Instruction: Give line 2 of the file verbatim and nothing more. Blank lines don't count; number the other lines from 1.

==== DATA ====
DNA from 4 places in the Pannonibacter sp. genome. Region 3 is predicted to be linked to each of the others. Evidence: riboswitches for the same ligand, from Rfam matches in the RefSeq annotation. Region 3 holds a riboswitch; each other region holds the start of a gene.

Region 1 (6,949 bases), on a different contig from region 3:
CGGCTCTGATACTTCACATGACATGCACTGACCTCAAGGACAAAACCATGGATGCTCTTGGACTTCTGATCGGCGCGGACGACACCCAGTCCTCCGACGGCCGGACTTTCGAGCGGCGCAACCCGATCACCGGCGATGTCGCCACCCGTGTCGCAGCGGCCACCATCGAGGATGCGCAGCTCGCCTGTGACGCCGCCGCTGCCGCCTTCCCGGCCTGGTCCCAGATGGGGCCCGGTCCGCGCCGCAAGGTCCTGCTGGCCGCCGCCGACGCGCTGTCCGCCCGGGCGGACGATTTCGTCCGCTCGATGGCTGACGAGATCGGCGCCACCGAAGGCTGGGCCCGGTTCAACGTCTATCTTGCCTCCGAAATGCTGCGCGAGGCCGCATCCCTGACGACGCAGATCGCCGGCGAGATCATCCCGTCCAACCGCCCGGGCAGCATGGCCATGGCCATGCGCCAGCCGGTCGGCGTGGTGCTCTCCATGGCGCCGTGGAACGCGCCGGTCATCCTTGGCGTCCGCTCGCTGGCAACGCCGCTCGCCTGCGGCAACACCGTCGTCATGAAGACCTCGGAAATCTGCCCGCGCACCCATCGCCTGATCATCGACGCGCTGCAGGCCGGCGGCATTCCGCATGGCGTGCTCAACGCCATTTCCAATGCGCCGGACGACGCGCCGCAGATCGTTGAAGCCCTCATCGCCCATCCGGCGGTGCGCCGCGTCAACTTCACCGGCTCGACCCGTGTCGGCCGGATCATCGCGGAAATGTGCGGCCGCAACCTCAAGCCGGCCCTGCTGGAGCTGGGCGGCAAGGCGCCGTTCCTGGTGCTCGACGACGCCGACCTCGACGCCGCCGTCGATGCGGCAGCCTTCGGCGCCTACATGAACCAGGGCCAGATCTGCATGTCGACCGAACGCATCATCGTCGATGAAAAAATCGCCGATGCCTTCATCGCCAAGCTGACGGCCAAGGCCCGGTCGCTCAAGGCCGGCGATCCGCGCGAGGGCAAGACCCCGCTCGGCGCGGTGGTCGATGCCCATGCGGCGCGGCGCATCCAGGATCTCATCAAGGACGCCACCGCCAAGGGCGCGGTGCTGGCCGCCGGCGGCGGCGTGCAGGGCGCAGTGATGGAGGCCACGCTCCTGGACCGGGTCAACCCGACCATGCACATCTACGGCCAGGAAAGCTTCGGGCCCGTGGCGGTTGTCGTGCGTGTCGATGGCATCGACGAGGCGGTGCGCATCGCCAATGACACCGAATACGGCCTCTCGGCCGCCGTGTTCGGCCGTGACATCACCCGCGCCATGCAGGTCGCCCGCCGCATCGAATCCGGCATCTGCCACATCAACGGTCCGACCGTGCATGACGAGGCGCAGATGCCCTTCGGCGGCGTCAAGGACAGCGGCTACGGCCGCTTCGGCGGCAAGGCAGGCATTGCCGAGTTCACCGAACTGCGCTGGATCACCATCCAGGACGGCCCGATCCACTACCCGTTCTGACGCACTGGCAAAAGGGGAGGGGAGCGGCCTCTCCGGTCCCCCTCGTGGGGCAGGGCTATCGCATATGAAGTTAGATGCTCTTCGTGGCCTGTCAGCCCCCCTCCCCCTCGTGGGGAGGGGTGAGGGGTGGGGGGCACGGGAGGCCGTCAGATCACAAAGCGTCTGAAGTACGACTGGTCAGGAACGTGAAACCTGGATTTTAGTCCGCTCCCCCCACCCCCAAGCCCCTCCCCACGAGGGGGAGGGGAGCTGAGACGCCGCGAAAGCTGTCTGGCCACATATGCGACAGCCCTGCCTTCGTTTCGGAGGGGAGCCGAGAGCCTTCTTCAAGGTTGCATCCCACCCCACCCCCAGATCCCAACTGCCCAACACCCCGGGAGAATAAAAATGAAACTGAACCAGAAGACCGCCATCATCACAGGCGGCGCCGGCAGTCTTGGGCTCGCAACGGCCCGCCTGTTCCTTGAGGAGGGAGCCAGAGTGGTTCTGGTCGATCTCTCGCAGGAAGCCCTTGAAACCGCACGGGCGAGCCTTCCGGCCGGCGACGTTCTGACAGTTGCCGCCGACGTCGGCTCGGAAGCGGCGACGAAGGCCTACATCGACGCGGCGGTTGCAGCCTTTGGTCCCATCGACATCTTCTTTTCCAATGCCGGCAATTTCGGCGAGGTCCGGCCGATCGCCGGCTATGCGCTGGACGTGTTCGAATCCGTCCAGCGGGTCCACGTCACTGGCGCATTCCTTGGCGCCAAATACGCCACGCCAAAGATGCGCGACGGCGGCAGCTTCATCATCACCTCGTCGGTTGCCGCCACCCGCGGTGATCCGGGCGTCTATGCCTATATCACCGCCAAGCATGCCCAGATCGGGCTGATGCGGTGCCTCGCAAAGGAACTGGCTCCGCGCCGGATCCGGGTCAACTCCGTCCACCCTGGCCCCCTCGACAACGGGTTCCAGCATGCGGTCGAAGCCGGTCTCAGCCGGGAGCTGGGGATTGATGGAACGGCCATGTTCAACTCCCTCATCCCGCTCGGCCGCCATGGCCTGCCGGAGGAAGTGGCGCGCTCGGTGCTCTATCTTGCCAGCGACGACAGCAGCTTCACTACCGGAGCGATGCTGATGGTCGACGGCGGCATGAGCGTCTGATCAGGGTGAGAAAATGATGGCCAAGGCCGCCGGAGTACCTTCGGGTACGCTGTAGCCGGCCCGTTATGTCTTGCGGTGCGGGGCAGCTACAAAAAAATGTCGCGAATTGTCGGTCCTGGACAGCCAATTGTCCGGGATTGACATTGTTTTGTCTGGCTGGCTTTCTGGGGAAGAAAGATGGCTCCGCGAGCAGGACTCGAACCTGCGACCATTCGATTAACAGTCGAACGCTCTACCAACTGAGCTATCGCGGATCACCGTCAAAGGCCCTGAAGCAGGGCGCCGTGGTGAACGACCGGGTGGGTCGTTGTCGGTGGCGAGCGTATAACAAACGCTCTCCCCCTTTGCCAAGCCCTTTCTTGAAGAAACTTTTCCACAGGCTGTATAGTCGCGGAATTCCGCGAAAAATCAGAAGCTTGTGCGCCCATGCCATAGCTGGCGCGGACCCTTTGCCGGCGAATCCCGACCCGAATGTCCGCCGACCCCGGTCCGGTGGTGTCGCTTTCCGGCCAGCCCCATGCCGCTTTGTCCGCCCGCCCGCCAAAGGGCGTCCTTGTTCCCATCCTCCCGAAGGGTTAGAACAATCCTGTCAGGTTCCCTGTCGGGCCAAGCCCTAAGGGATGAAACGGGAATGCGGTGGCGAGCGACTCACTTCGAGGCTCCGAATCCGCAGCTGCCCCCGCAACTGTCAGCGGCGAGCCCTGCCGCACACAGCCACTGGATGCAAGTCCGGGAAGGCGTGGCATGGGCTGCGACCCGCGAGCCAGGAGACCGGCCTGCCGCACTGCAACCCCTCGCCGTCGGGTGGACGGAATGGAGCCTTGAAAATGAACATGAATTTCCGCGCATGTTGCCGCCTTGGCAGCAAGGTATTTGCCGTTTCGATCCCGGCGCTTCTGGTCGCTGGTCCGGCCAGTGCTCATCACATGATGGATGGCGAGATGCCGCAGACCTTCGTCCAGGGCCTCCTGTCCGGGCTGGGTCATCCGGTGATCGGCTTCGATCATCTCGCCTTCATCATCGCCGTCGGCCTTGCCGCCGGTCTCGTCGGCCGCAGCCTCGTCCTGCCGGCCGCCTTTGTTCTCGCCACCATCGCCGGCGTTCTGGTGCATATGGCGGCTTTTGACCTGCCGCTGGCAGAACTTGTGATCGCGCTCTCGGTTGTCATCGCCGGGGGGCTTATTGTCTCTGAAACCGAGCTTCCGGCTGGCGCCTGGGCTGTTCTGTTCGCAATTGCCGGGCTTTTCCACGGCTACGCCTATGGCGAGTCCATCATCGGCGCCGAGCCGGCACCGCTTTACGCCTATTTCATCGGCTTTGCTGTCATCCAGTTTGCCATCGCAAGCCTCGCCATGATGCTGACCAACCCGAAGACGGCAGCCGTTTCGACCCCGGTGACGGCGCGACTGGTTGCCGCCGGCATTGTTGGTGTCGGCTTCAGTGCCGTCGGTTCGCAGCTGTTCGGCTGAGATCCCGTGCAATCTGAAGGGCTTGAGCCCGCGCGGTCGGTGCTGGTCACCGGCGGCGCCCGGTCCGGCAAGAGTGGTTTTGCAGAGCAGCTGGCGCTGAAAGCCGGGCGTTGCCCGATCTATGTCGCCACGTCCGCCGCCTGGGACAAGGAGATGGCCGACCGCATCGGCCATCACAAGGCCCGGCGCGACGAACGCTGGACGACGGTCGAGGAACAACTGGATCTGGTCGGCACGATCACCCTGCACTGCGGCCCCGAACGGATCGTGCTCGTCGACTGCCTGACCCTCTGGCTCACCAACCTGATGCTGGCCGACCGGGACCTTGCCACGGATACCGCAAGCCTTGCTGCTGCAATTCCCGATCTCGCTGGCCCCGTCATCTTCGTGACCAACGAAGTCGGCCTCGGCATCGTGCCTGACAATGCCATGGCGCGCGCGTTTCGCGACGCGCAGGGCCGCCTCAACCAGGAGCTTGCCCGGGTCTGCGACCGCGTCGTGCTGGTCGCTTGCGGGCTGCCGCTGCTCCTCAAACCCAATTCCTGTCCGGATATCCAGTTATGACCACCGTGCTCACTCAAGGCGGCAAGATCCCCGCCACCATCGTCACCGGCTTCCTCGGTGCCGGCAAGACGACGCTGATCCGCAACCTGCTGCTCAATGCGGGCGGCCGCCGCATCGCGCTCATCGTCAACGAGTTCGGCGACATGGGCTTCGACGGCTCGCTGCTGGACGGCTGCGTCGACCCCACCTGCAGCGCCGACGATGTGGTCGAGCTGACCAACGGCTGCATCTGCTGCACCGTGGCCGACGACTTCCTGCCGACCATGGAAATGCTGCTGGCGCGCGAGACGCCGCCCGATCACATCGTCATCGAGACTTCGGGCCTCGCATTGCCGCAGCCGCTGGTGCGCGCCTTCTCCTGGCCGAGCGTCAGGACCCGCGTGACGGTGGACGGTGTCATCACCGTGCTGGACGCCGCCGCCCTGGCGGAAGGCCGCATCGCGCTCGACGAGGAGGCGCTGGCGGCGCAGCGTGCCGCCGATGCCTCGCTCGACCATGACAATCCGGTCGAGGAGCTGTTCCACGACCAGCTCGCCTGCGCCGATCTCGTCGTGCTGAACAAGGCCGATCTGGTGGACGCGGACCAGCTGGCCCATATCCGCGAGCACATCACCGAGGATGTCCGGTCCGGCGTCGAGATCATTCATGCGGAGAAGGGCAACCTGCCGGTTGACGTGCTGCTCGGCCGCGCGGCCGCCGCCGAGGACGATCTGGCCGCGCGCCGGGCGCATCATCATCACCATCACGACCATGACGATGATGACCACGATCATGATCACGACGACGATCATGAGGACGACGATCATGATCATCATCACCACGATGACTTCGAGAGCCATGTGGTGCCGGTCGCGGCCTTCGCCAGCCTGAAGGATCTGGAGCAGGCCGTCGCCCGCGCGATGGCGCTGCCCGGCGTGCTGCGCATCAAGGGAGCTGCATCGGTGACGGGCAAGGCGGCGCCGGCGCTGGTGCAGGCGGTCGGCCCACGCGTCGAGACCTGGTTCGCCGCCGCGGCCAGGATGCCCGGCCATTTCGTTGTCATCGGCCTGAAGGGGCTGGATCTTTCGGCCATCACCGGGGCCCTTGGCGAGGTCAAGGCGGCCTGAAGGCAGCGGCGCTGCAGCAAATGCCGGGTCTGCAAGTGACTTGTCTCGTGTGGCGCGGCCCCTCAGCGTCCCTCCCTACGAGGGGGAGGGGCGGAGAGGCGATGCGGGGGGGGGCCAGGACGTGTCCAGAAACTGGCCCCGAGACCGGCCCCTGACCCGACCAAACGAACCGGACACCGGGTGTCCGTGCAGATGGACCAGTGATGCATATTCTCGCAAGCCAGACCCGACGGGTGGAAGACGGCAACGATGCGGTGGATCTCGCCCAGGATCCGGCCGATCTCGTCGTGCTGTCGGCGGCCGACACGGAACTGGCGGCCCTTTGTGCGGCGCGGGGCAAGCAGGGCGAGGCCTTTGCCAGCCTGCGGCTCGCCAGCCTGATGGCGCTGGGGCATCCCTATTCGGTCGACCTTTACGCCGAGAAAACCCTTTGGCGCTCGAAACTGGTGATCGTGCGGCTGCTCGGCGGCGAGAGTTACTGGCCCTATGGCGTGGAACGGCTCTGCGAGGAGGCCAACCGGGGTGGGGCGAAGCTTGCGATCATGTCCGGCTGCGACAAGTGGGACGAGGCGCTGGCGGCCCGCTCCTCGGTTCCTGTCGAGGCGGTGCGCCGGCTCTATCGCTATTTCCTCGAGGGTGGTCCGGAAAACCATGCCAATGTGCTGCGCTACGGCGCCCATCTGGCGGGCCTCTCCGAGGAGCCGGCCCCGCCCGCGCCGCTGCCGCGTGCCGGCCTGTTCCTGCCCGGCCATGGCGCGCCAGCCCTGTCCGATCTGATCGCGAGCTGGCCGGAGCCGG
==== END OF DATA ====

Region 1 (6,949 bases), on a different contig from region 3: